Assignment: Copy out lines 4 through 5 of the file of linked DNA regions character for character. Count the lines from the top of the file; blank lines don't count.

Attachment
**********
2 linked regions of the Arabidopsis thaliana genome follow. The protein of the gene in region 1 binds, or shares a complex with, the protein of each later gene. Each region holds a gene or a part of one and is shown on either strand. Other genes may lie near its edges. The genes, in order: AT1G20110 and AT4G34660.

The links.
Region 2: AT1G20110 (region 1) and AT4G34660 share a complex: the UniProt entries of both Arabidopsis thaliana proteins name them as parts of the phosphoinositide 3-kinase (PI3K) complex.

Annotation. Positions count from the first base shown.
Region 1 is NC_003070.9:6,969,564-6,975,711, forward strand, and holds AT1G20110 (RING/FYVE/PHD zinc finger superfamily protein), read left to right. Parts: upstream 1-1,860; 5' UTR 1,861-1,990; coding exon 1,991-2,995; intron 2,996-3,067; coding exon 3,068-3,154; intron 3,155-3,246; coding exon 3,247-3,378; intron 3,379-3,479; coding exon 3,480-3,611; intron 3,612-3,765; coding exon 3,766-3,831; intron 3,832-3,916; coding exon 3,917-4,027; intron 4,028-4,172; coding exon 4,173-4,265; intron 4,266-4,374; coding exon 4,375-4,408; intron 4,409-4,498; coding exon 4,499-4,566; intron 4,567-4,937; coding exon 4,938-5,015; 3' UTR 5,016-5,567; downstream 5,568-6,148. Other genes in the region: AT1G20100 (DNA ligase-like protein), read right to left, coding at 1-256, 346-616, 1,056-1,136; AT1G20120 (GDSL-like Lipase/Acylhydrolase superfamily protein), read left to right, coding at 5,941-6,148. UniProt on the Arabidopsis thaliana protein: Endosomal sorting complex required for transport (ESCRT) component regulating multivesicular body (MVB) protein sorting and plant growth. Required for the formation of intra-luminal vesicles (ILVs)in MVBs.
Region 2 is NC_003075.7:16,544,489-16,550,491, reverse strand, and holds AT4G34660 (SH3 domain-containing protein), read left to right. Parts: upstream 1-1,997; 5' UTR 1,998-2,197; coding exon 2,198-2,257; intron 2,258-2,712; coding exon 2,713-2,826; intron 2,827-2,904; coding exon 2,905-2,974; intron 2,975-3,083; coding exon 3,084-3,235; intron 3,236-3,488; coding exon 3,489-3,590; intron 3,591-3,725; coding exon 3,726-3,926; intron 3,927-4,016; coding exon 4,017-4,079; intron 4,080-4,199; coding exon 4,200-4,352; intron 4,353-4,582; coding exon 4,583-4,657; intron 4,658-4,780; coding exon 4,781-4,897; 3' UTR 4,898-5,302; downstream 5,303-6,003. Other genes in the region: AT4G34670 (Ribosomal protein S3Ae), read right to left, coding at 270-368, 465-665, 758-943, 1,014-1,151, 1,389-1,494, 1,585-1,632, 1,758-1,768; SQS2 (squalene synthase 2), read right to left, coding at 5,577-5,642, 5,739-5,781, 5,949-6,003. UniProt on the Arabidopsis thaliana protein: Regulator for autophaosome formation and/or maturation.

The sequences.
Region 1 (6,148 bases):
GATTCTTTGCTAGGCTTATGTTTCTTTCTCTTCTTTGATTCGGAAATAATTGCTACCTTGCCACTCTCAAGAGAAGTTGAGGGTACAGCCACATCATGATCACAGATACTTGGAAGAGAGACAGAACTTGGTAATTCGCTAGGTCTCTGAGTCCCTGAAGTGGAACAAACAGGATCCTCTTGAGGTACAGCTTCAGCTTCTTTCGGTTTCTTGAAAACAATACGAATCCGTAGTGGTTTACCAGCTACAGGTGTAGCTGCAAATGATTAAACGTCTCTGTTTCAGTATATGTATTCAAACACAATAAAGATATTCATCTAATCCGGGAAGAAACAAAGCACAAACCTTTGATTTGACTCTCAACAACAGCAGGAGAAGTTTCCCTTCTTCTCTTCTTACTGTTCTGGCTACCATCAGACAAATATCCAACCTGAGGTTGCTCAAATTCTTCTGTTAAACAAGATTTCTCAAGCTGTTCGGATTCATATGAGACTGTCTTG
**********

Annotation. Positions count from the first base shown.
Region 1 is NC_003070.9:6,969,564-6,975,711, forward strand, and holds AT1G20110 (RING/FYVE/PHD zinc finger superfamily protein), read left to right. Parts: upstream 1-1,860; 5' UTR 1,861-1,990; coding exon 1,991-2,995; intron 2,996-3,067; coding exon 3,068-3,154; intron 3,155-3,246; coding exon 3,247-3,378; intron 3,379-3,479; coding exon 3,480-3,611; intron 3,612-3,765; coding exon 3,766-3,831; intron 3,832-3,916; coding exon 3,917-4,027; intron 4,028-4,172; coding exon 4,173-4,265; intron 4,266-4,374; coding exon 4,375-4,408; intron 4,409-4,498; coding exon 4,499-4,566; intron 4,567-4,937; coding exon 4,938-5,015; 3' UTR 5,016-5,567; downstream 5,568-6,148. Other genes in the region: AT1G20100 (DNA ligase-like protein), read right to left, coding at 1-256, 346-616, 1,056-1,136; AT1G20120 (GDSL-like Lipase/Acylhydrolase superfamily protein), read left to right, coding at 5,941-6,148. UniProt on the Arabidopsis thaliana protein: Endosomal sorting complex required for transport (ESCRT) component regulating multivesicular body (MVB) protein sorting and plant growth. Required for the formation of intra-luminal vesicles (ILVs)in MVBs.